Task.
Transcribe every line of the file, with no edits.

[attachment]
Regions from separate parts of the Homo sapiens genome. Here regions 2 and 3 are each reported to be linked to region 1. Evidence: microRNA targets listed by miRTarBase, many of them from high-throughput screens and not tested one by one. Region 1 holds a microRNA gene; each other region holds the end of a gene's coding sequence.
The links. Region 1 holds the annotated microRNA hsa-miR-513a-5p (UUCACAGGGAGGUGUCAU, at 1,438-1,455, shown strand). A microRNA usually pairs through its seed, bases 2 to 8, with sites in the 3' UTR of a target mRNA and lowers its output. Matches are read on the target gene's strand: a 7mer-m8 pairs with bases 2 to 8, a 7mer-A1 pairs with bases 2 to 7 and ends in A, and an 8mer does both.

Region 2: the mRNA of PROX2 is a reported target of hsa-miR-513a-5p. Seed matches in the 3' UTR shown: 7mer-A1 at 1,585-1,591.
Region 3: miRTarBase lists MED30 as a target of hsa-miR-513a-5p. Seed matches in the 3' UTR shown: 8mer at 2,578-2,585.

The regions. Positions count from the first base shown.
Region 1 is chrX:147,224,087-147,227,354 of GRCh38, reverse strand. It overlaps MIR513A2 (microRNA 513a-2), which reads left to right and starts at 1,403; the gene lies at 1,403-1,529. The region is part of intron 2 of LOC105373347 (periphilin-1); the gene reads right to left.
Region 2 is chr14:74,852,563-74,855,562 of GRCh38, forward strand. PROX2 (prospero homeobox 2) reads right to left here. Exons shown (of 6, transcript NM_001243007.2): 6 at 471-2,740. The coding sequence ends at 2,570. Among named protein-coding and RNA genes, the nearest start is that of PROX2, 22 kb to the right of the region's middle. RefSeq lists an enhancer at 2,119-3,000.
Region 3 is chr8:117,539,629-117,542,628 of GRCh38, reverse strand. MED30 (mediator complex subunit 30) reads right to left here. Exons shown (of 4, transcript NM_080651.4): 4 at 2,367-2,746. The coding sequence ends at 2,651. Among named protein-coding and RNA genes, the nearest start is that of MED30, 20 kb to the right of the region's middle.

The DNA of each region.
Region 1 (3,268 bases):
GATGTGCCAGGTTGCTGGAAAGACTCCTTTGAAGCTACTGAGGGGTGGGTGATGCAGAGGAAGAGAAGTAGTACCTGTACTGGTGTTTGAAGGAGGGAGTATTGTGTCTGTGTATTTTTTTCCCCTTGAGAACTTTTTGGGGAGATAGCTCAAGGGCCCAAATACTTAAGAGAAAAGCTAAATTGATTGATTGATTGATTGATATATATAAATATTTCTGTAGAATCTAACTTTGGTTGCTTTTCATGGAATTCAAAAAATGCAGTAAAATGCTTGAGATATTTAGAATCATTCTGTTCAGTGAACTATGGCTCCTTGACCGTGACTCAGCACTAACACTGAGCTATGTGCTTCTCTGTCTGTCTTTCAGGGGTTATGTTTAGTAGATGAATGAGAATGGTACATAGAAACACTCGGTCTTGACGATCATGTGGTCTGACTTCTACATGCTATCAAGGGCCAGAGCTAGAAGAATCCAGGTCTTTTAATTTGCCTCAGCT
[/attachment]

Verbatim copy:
Regions from separate parts of the Homo sapiens genome. Here regions 2 and 3 are each reported to be linked to region 1. Evidence: microRNA targets listed by miRTarBase, many of them from high-throughput screens and not tested one by one. Region 1 holds a microRNA gene; each other region holds the end of a gene's coding sequence.
The links. Region 1 holds the annotated microRNA hsa-miR-513a-5p (UUCACAGGGAGGUGUCAU, at 1,438-1,455, shown strand). A microRNA usually pairs through its seed, bases 2 to 8, with sites in the 3' UTR of a target mRNA and lowers its output. Matches are read on the target gene's strand: a 7mer-m8 pairs with bases 2 to 8, a 7mer-A1 pairs with bases 2 to 7 and ends in A, and an 8mer does both.

Region 2: the mRNA of PROX2 is a reported target of hsa-miR-513a-5p. Seed matches in the 3' UTR shown: 7mer-A1 at 1,585-1,591.
Region 3: miRTarBase lists MED30 as a target of hsa-miR-513a-5p. Seed matches in the 3' UTR shown: 8mer at 2,578-2,585.

The regions. Positions count from the first base shown.
Region 1 is chrX:147,224,087-147,227,354 of GRCh38, reverse strand. It overlaps MIR513A2 (microRNA 513a-2), which reads left to right and starts at 1,403; the gene lies at 1,403-1,529. The region is part of intron 2 of LOC105373347 (periphilin-1); the gene reads right to left.
Region 2 is chr14:74,852,563-74,855,562 of GRCh38, forward strand. PROX2 (prospero homeobox 2) reads right to left here. Exons shown (of 6, transcript NM_001243007.2): 6 at 471-2,740. The coding sequence ends at 2,570. Among named protein-coding and RNA genes, the nearest start is that of PROX2, 22 kb to the right of the region's middle. RefSeq lists an enhancer at 2,119-3,000.
Region 3 is chr8:117,539,629-117,542,628 of GRCh38, reverse strand. MED30 (mediator complex subunit 30) reads right to left here. Exons shown (of 4, transcript NM_080651.4): 4 at 2,367-2,746. The coding sequence ends at 2,651. Among named protein-coding and RNA genes, the nearest start is that of MED30, 20 kb to the right of the region's middle.

The DNA of each region.
Region 1 (3,268 bases):
GATGTGCCAGGTTGCTGGAAAGACTCCTTTGAAGCTACTGAGGGGTGGGTGATGCAGAGGAAGAGAAGTAGTACCTGTACTGGTGTTTGAAGGAGGGAGTATTGTGTCTGTGTATTTTTTTCCCCTTGAGAACTTTTTGGGGAGATAGCTCAAGGGCCCAAATACTTAAGAGAAAAGCTAAATTGATTGATTGATTGATTGATATATATAAATATTTCTGTAGAATCTAACTTTGGTTGCTTTTCATGGAATTCAAAAAATGCAGTAAAATGCTTGAGATATTTAGAATCATTCTGTTCAGTGAACTATGGCTCCTTGACCGTGACTCAGCACTAACACTGAGCTATGTGCTTCTCTGTCTGTCTTTCAGGGGTTATGTTTAGTAGATGAATGAGAATGGTACATAGAAACACTCGGTCTTGACGATCATGTGGTCTGACTTCTACATGCTATCAAGGGCCAGAGCTAGAAGAATCCAGGTCTTTTAATTTGCCTCAGCT